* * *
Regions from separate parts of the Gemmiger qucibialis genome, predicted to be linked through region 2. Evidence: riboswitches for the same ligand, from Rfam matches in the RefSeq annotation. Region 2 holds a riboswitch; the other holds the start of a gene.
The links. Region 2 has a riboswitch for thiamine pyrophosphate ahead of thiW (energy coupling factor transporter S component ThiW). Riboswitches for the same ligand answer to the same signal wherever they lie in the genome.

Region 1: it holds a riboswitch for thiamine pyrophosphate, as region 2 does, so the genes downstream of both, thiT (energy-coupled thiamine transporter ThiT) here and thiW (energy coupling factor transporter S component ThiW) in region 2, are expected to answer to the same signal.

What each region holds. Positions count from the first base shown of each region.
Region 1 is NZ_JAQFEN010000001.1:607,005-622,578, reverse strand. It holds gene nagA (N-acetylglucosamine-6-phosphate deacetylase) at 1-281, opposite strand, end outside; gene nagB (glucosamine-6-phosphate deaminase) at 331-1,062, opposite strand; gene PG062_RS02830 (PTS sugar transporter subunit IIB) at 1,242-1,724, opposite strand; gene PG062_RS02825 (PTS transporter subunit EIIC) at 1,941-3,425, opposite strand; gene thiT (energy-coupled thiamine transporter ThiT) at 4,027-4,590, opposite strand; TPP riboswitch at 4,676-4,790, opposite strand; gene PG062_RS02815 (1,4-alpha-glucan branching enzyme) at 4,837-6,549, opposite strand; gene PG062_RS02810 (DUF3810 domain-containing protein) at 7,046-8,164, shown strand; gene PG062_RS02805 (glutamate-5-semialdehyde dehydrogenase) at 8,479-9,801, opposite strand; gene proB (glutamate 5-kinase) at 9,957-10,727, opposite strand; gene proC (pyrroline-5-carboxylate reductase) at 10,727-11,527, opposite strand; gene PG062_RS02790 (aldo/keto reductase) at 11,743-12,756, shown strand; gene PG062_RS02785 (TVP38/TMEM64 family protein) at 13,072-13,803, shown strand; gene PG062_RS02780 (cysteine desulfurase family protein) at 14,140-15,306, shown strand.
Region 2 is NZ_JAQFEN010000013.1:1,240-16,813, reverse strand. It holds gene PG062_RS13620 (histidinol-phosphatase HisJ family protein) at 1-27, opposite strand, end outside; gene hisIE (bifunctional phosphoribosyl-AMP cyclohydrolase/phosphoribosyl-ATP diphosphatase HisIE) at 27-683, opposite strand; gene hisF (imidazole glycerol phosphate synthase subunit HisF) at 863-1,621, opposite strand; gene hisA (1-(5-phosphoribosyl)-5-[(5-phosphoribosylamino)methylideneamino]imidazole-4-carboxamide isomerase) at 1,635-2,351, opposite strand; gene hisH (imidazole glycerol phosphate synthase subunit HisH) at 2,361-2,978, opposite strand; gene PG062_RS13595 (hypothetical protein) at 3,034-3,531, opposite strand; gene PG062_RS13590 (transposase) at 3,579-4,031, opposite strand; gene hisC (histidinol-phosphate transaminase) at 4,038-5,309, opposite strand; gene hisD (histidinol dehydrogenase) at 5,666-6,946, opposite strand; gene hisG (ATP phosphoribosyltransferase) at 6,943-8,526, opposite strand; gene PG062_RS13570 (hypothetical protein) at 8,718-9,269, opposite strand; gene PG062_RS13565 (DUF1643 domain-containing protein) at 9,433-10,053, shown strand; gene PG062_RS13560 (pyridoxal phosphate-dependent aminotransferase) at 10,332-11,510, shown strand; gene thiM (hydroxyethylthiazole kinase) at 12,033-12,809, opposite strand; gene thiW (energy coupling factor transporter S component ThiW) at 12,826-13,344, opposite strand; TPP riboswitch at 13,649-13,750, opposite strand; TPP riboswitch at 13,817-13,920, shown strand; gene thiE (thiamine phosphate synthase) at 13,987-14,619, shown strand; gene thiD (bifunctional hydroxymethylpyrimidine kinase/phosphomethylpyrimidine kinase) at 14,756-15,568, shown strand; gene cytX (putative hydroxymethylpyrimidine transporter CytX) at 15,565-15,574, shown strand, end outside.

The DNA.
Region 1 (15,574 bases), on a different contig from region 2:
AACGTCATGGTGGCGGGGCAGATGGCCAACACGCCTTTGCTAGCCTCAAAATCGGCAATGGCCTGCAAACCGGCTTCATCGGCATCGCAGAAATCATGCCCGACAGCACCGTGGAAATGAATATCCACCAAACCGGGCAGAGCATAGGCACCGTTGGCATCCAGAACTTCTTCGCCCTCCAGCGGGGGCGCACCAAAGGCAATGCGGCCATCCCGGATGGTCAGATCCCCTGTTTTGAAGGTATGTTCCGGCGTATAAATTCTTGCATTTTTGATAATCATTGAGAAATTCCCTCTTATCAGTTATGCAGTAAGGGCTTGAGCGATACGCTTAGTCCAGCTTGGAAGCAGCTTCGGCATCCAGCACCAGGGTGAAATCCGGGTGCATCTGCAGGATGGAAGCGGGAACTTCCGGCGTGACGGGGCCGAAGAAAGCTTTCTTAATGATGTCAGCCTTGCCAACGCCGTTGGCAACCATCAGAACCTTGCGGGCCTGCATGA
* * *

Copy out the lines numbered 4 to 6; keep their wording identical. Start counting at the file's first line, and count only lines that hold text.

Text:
What each region holds. Positions count from the first base shown of each region.
Region 1 is NZ_JAQFEN010000001.1:607,005-622,578, reverse strand. It holds gene nagA (N-acetylglucosamine-6-phosphate deacetylase) at 1-281, opposite strand, end outside; gene nagB (glucosamine-6-phosphate deaminase) at 331-1,062, opposite strand; gene PG062_RS02830 (PTS sugar transporter subunit IIB) at 1,242-1,724, opposite strand; gene PG062_RS02825 (PTS transporter subunit EIIC) at 1,941-3,425, opposite strand; gene thiT (energy-coupled thiamine transporter ThiT) at 4,027-4,590, opposite strand; TPP riboswitch at 4,676-4,790, opposite strand; gene PG062_RS02815 (1,4-alpha-glucan branching enzyme) at 4,837-6,549, opposite strand; gene PG062_RS02810 (DUF3810 domain-containing protein) at 7,046-8,164, shown strand; gene PG062_RS02805 (glutamate-5-semialdehyde dehydrogenase) at 8,479-9,801, opposite strand; gene proB (glutamate 5-kinase) at 9,957-10,727, opposite strand; gene proC (pyrroline-5-carboxylate reductase) at 10,727-11,527, opposite strand; gene PG062_RS02790 (aldo/keto reductase) at 11,743-12,756, shown strand; gene PG062_RS02785 (TVP38/TMEM64 family protein) at 13,072-13,803, shown strand; gene PG062_RS02780 (cysteine desulfurase family protein) at 14,140-15,306, shown strand.
Region 2 is NZ_JAQFEN010000013.1:1,240-16,813, reverse strand. It holds gene PG062_RS13620 (histidinol-phosphatase HisJ family protein) at 1-27, opposite strand, end outside; gene hisIE (bifunctional phosphoribosyl-AMP cyclohydrolase/phosphoribosyl-ATP diphosphatase HisIE) at 27-683, opposite strand; gene hisF (imidazole glycerol phosphate synthase subunit HisF) at 863-1,621, opposite strand; gene hisA (1-(5-phosphoribosyl)-5-[(5-phosphoribosylamino)methylideneamino]imidazole-4-carboxamide isomerase) at 1,635-2,351, opposite strand; gene hisH (imidazole glycerol phosphate synthase subunit HisH) at 2,361-2,978, opposite strand; gene PG062_RS13595 (hypothetical protein) at 3,034-3,531, opposite strand; gene PG062_RS13590 (transposase) at 3,579-4,031, opposite strand; gene hisC (histidinol-phosphate transaminase) at 4,038-5,309, opposite strand; gene hisD (histidinol dehydrogenase) at 5,666-6,946, opposite strand; gene hisG (ATP phosphoribosyltransferase) at 6,943-8,526, opposite strand; gene PG062_RS13570 (hypothetical protein) at 8,718-9,269, opposite strand; gene PG062_RS13565 (DUF1643 domain-containing protein) at 9,433-10,053, shown strand; gene PG062_RS13560 (pyridoxal phosphate-dependent aminotransferase) at 10,332-11,510, shown strand; gene thiM (hydroxyethylthiazole kinase) at 12,033-12,809, opposite strand; gene thiW (energy coupling factor transporter S component ThiW) at 12,826-13,344, opposite strand; TPP riboswitch at 13,649-13,750, opposite strand; TPP riboswitch at 13,817-13,920, shown strand; gene thiE (thiamine phosphate synthase) at 13,987-14,619, shown strand; gene thiD (bifunctional hydroxymethylpyrimidine kinase/phosphomethylpyrimidine kinase) at 14,756-15,568, shown strand; gene cytX (putative hydroxymethylpyrimidine transporter CytX) at 15,565-15,574, shown strand, end outside.